December 3rd, 2006 – Xochitl writes: Hello again friends,
I’ve missed a bunch of days of reporting, for as many reasons as there were days.
Other than being sick with the lovely traveler’s malady, and a bad case of it, we’ve been trying to figure out how to deal with the massive repression in Oaxaca.
Since November 25 the dirty war has escalated. People from the movement have either left Oaxaca, are hiding, or moving around the city with enormous caution. There are death squads, which conduct night-time raids of movement leaders’ houses, or of anyone else known to be associated with the movement. There are reports that human rights workers have been detained in the daytime, by groups of men climbing off of a passing pickup truck and waving pistols. These human rights workers were subsequently charged with sedition (this report is from a newspaper, tho I am not sure if it has been confirmed).
The streets of Oaxaca seem to have returned to “normal”. The intersection where the Cinco Senores barricade was located has been completely cleared and cleaned, and is now filled with fast-moving traffic and painted-over graffiti. The Radio University encampment has also been cleaned, although some graffiti still decorates walls, saying “Hasta la victoria siempre” and “Live for freedom, or die to end slavery”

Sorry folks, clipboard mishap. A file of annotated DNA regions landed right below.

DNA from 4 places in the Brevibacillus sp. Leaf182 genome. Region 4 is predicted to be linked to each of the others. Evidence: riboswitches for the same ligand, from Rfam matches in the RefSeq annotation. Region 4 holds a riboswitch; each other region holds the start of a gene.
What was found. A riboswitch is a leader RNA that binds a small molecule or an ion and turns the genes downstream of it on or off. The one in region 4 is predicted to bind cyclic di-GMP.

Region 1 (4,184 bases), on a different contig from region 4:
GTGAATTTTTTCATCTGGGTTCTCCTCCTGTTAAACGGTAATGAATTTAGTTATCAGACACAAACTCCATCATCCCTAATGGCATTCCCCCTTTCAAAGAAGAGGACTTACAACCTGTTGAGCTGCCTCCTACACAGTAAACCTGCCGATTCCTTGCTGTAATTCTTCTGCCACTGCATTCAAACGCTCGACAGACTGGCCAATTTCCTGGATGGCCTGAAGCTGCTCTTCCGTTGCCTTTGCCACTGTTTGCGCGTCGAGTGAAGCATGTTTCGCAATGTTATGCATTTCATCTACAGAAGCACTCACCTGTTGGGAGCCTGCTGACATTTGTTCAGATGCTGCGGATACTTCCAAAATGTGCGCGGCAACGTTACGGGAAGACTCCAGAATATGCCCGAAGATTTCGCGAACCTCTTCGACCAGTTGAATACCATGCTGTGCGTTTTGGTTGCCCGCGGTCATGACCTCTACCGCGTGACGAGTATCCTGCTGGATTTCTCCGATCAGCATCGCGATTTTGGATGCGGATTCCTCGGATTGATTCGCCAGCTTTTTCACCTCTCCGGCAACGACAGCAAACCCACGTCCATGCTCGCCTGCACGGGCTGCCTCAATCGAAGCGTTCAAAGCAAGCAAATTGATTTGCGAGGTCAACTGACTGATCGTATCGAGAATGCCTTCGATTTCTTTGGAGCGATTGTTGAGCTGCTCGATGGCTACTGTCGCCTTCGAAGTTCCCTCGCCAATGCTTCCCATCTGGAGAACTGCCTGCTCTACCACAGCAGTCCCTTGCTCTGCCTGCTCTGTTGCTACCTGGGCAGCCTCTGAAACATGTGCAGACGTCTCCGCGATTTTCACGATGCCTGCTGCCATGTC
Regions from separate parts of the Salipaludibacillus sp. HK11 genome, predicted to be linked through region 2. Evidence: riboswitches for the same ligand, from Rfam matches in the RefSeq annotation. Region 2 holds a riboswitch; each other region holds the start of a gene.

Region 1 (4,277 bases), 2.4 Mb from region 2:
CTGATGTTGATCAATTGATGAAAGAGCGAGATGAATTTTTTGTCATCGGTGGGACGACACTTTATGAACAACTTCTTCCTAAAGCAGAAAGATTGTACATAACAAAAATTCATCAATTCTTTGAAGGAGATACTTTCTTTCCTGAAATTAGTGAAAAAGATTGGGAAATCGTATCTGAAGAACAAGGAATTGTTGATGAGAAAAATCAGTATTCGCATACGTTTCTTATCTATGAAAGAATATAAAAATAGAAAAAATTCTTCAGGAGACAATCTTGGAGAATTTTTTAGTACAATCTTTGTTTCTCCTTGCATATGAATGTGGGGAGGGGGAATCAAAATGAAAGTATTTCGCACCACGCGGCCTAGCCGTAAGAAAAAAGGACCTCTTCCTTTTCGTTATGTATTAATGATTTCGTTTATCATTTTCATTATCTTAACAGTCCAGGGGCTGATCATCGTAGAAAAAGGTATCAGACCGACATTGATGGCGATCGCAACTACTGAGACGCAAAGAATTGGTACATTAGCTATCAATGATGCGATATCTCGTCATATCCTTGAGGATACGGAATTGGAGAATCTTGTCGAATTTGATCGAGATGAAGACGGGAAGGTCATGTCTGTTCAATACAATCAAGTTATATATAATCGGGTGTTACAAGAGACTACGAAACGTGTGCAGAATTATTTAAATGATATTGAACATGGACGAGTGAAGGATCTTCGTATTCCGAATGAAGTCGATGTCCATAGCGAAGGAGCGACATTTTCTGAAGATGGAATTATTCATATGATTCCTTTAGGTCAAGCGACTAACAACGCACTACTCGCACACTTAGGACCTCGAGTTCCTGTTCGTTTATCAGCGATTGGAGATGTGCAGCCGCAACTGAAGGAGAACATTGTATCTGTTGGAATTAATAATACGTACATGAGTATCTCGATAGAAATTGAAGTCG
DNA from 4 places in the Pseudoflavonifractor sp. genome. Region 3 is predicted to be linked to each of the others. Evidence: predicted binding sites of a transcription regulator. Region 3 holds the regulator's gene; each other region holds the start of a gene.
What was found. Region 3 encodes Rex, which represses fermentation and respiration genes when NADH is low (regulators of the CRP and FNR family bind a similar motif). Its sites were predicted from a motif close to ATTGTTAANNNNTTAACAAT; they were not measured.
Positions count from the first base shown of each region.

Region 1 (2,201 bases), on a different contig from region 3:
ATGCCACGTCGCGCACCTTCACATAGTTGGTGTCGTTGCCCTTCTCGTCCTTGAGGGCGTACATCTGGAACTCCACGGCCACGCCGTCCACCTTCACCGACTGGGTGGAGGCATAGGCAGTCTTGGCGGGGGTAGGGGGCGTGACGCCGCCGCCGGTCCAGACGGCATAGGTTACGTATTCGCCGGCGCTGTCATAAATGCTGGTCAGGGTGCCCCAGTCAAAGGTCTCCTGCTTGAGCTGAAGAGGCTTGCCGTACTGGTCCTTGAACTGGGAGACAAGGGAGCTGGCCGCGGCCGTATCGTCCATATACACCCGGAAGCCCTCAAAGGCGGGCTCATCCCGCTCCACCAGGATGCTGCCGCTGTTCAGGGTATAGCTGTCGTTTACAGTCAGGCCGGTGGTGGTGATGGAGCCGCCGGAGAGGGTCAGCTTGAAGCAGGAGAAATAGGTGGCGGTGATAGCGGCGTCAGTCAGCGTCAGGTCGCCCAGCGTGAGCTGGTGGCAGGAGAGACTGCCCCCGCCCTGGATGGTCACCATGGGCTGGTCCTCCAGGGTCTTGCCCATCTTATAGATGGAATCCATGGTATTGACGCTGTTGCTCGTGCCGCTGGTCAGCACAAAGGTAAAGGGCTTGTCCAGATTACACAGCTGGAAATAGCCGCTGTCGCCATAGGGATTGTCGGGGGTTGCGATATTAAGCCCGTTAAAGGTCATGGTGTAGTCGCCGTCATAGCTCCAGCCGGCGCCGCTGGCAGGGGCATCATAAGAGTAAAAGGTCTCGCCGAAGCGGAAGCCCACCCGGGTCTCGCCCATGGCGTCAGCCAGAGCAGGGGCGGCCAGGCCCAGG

As we left our hostel several days ago, we talked with the owners (who, we believe, may have been keeping a little too close of an eye on us), who said “we just want to put this all behind us.” This seems to be the attitude of many of the wealthy and the politically powerful here. Those who can forget, are trying to. Those who still see a threat from the people’s movement hope to make the superficial life in Oaxaca go back to “normal” while they detain, torture, disappear and terrorize the people who rose up against the corrupt and repressive forces in power in Oaxaca.
I can’t say more about my own situation now, only that I am safe and am taking many precautions to stay that way. I have the privilege to find places that are safer, and thus this situation is inestimably easier for me than it is for many Oaxacan and Mexican people.
My reports may come less frequently now, because I do not want to put myself or anyone else in unnecessary danger.
Once again, please keep the people of Oaxaca (many still continue to fight, though a bit less publicly), and others around the world struggling for justice, in your hearts.